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Swift action saves farmer from Salop

Year 1779, Dr. Hawes

Read by Justina Gilbert – Trustee, Royal Humane Society

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June 26, 1779

Copy of a Letter to Dr. Hawes

Thomas Brasier, a farmer in a village called Cardington, four miles distant from Church Stretton, in the county of Salop, upon Saturday the 26th day of June, about half past twelve o’clock at noon, found means, during a fit of insanity, to hang himself, whilst the rest of the family were busily engaged in the affairs of the house. The time he continued in the above situation, cannot be exactly ascertained; but from a variety of concurring circumstances, it is firmly believed to be about twelve or fourteen minutes, (some think between fifteen or sixteen). When he was cut down, there was not the least apparent sign of life remained; it was however recommended by some of the neighbours, to send to Stretton with all possible speed, to request my attendance. I fortunately happened to be at home when the messenger arrived, and set off instantly.

During this interval (about thirty-five or forty minutes), the attendants did everything they could think of, to promote his recovery, and a short time before I saw him, he had been observed to fetch a few deep sighs, or galps, though a considerable space of time had elapsed between each; – upon examination, I found there was scarce any perceptible motion in the artery at the wrist, the surface of his body was remarkably cold, particularly his extremities, the blood was settled in his face, so as to make his mouth, lips, &c. appear very livid, a large quantity of frothy saliva was frequently discharged together with several clots of coagulated blood.

As there was no time to be soft, I immediately ordered him to be placed upon a bed (till now he had been supported between two assistants upon a chair) with a hot blanket under him, his head and shoulders a little raised; in this attitude I employed four strong men, to make use of the most powerful friction, with warm flannels, strong volatile spirits were frequently applied to his nose, temples, &c. &c. the door and windows were kept open, so that the fresh air might have free access to him; in a short time I had the pleasure to find the good effects of the above treatment were very visible, an agreeable warmth began to be diffused over the surface of the body; his gasps and sighs became more frequent, his pulse became stronger, and the vibrations more regular; soon after, the appearances of the above favourable symptoms, he was attacked with the most violent spasms, and they became to general, that I believe there was scarcely a muscle in the whole system unaffected.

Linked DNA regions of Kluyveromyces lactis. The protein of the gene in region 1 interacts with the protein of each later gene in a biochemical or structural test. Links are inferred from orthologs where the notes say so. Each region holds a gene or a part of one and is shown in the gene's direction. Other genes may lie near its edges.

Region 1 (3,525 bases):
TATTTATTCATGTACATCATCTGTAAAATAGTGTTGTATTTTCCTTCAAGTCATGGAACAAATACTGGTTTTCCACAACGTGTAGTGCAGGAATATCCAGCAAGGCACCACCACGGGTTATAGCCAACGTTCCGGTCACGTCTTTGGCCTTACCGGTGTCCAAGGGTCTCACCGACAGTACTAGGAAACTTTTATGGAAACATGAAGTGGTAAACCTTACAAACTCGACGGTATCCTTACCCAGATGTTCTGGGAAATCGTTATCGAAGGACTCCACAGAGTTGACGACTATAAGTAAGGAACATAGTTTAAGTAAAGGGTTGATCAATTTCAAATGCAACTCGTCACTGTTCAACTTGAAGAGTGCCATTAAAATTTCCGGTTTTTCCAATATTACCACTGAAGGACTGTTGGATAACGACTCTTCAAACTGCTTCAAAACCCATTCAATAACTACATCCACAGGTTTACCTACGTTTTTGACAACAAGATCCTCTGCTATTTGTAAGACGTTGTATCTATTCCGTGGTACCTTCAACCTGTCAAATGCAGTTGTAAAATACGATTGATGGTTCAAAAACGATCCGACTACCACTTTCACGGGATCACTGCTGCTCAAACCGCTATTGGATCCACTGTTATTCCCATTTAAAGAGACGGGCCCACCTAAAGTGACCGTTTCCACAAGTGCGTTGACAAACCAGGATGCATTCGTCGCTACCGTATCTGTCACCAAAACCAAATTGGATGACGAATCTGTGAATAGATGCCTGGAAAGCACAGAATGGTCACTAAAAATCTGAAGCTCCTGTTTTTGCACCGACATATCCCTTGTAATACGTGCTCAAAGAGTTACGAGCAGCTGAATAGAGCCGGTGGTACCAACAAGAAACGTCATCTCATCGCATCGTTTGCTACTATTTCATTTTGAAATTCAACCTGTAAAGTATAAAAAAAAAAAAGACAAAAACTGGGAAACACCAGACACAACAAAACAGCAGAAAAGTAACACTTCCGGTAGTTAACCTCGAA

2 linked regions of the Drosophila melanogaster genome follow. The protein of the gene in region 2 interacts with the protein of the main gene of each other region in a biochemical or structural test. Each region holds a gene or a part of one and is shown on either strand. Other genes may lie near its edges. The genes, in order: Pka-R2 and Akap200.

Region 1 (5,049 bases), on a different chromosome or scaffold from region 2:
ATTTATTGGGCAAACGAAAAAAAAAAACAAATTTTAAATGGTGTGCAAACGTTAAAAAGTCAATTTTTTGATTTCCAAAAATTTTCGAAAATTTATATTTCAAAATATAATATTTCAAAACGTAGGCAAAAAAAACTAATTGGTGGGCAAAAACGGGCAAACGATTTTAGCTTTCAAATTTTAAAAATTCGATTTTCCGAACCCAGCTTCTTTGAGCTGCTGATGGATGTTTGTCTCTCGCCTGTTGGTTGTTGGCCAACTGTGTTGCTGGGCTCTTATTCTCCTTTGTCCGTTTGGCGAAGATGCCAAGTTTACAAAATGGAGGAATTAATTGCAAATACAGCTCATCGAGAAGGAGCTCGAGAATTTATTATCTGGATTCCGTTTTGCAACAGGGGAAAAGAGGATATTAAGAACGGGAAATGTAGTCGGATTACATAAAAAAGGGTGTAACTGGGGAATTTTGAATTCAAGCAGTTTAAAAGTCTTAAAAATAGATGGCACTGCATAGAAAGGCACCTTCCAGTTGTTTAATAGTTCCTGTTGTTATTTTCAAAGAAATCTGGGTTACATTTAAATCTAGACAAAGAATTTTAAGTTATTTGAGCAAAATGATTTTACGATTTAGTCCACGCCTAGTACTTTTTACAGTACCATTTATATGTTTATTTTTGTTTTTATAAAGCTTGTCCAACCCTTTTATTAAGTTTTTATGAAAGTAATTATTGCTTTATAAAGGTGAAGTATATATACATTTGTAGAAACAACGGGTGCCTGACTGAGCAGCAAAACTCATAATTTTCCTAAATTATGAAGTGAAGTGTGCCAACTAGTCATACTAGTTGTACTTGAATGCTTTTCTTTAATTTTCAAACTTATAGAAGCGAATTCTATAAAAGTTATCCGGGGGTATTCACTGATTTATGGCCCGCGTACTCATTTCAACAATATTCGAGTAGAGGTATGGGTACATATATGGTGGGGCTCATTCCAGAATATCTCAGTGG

I now ventured to open a vein during a remission of the spasmodic contractions, and discharged about eight or nine ounces of blood, in hopes that evacuation

might be a means of abating this troublesome symptom; in this I was disappointed, for they continued with unremitting violence near an hour after, so that the assistants had often great difficulty to keep him upon the bed; and I was under the necessity of requiring an attendant to keep his thumb upon the orifice the whole time, as his arm could never be kept sufficiently steady to apply a bandage till the spasms left him.

About four o’clock, I had the satisfaction to perceive they began to diminish, and in a few minutes left him entirely, when he immediately fell into a fine easy sleep, and was in every respect so completely restored that I ordered the attendant to leave the room (except one)

that he might not be disturbed; he continued in a dosing state till between ten and eleven o’clock the same night, and then awaked perfectly sensible, but complained of a prodigious soreness in the muscles of his back, breast, throat, &c. &c.

Upon visiting him the next day, l was informed he had a continual discharge of saliva from his mouth, together with a remarkable soreness in his gums, teeth, &c. similar to what occurs during a ptyalism raised by the use of mercury. I observed his neck, where the cord had pressed, was very black, particularly that part where the knot was applied; which was under the ear, immediately over the superior attachment of the mastoideus muscle, and the whole of that muscle was much inflamed, sore, and tender. I ordered him an acid gargle for his mouth, and a discutient embrocation to be frequently applied to his throat externally, from the use of which, all complaints gradually disappeared, and he is now (Friday 2nd of July) in perfect health.

I am Sir,
Your humble servant, Richard Langslow.

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